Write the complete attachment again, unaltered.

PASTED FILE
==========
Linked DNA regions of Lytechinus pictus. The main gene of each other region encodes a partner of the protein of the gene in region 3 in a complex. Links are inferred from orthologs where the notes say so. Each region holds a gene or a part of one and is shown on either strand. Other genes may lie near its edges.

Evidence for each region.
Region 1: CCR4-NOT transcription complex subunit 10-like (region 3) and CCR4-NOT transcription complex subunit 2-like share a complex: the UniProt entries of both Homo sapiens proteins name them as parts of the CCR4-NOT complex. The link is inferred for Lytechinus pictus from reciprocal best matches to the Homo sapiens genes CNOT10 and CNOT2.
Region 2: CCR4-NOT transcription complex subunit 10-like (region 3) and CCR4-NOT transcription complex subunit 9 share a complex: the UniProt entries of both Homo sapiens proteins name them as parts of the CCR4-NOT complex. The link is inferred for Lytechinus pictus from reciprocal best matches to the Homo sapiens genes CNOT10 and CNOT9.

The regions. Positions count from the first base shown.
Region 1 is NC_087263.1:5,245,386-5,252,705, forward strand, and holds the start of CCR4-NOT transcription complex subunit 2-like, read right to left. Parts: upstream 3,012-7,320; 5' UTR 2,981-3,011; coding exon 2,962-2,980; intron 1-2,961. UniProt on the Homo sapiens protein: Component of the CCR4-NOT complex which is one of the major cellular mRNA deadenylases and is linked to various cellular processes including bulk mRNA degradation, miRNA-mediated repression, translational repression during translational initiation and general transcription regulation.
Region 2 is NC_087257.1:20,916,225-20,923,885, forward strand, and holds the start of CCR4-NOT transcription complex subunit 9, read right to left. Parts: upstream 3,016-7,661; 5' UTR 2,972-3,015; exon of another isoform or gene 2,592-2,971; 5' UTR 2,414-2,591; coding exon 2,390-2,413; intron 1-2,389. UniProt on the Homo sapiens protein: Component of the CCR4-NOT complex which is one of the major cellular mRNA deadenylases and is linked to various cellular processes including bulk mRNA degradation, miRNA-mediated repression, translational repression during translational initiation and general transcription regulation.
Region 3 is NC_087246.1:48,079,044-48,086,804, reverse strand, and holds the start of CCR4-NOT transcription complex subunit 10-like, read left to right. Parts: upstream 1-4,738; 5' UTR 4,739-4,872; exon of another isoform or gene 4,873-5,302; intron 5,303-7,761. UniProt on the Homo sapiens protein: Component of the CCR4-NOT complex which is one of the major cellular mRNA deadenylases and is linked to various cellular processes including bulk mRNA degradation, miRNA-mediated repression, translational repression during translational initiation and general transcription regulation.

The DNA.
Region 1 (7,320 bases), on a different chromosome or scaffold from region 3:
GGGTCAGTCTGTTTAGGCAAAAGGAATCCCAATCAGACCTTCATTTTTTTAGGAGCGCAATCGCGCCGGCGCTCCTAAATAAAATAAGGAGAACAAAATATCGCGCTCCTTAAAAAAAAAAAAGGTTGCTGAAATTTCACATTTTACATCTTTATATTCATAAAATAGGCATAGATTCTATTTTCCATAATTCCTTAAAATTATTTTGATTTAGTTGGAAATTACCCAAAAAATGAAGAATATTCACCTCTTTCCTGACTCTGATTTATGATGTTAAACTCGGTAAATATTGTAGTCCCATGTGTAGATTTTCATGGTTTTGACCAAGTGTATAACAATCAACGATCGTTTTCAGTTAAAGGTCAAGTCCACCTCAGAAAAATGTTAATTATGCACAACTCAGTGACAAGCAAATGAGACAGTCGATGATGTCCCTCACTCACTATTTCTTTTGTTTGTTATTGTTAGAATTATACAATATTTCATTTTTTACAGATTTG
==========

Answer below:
Linked DNA regions of Lytechinus pictus. The main gene of each other region encodes a partner of the protein of the gene in region 3 in a complex. Links are inferred from orthologs where the notes say so. Each region holds a gene or a part of one and is shown on either strand. Other genes may lie near its edges.

Evidence for each region.
Region 1: CCR4-NOT transcription complex subunit 10-like (region 3) and CCR4-NOT transcription complex subunit 2-like share a complex: the UniProt entries of both Homo sapiens proteins name them as parts of the CCR4-NOT complex. The link is inferred for Lytechinus pictus from reciprocal best matches to the Homo sapiens genes CNOT10 and CNOT2.
Region 2: CCR4-NOT transcription complex subunit 10-like (region 3) and CCR4-NOT transcription complex subunit 9 share a complex: the UniProt entries of both Homo sapiens proteins name them as parts of the CCR4-NOT complex. The link is inferred for Lytechinus pictus from reciprocal best matches to the Homo sapiens genes CNOT10 and CNOT9.

The regions. Positions count from the first base shown.
Region 1 is NC_087263.1:5,245,386-5,252,705, forward strand, and holds the start of CCR4-NOT transcription complex subunit 2-like, read right to left. Parts: upstream 3,012-7,320; 5' UTR 2,981-3,011; coding exon 2,962-2,980; intron 1-2,961. UniProt on the Homo sapiens protein: Component of the CCR4-NOT complex which is one of the major cellular mRNA deadenylases and is linked to various cellular processes including bulk mRNA degradation, miRNA-mediated repression, translational repression during translational initiation and general transcription regulation.
Region 2 is NC_087257.1:20,916,225-20,923,885, forward strand, and holds the start of CCR4-NOT transcription complex subunit 9, read right to left. Parts: upstream 3,016-7,661; 5' UTR 2,972-3,015; exon of another isoform or gene 2,592-2,971; 5' UTR 2,414-2,591; coding exon 2,390-2,413; intron 1-2,389. UniProt on the Homo sapiens protein: Component of the CCR4-NOT complex which is one of the major cellular mRNA deadenylases and is linked to various cellular processes including bulk mRNA degradation, miRNA-mediated repression, translational repression during translational initiation and general transcription regulation.
Region 3 is NC_087246.1:48,079,044-48,086,804, reverse strand, and holds the start of CCR4-NOT transcription complex subunit 10-like, read left to right. Parts: upstream 1-4,738; 5' UTR 4,739-4,872; exon of another isoform or gene 4,873-5,302; intron 5,303-7,761. UniProt on the Homo sapiens protein: Component of the CCR4-NOT complex which is one of the major cellular mRNA deadenylases and is linked to various cellular processes including bulk mRNA degradation, miRNA-mediated repression, translational repression during translational initiation and general transcription regulation.

The DNA.
Region 1 (7,320 bases), on a different chromosome or scaffold from region 3:
GGGTCAGTCTGTTTAGGCAAAAGGAATCCCAATCAGACCTTCATTTTTTTAGGAGCGCAATCGCGCCGGCGCTCCTAAATAAAATAAGGAGAACAAAATATCGCGCTCCTTAAAAAAAAAAAAGGTTGCTGAAATTTCACATTTTACATCTTTATATTCATAAAATAGGCATAGATTCTATTTTCCATAATTCCTTAAAATTATTTTGATTTAGTTGGAAATTACCCAAAAAATGAAGAATATTCACCTCTTTCCTGACTCTGATTTATGATGTTAAACTCGGTAAATATTGTAGTCCCATGTGTAGATTTTCATGGTTTTGACCAAGTGTATAACAATCAACGATCGTTTTCAGTTAAAGGTCAAGTCCACCTCAGAAAAATGTTAATTATGCACAACTCAGTGACAAGCAAATGAGACAGTCGATGATGTCCCTCACTCACTATTTCTTTTGTTTGTTATTGTTAGAATTATACAATATTTCATTTTTTACAGATTTG